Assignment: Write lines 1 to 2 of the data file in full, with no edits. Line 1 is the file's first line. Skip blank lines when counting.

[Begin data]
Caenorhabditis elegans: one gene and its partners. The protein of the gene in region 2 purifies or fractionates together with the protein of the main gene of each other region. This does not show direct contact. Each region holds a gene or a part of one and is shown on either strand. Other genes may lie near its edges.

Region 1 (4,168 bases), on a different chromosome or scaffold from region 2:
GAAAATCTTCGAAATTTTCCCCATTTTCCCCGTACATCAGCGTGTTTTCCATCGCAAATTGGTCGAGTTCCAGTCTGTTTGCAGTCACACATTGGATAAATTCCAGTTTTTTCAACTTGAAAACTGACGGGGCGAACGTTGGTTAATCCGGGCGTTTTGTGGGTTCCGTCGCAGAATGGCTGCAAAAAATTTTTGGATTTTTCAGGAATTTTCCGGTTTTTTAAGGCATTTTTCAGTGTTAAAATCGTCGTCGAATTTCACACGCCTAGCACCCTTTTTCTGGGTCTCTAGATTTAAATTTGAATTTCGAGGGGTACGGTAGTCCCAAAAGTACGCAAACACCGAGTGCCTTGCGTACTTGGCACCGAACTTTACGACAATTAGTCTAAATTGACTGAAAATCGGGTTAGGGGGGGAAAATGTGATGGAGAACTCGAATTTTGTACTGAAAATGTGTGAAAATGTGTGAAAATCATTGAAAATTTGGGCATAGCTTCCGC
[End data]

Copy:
Caenorhabditis elegans: one gene and its partners. The protein of the gene in region 2 purifies or fractionates together with the protein of the main gene of each other region. This does not show direct contact. Each region holds a gene or a part of one and is shown on either strand. Other genes may lie near its edges.

Region 1 (4,168 bases), on a different chromosome or scaffold from region 2: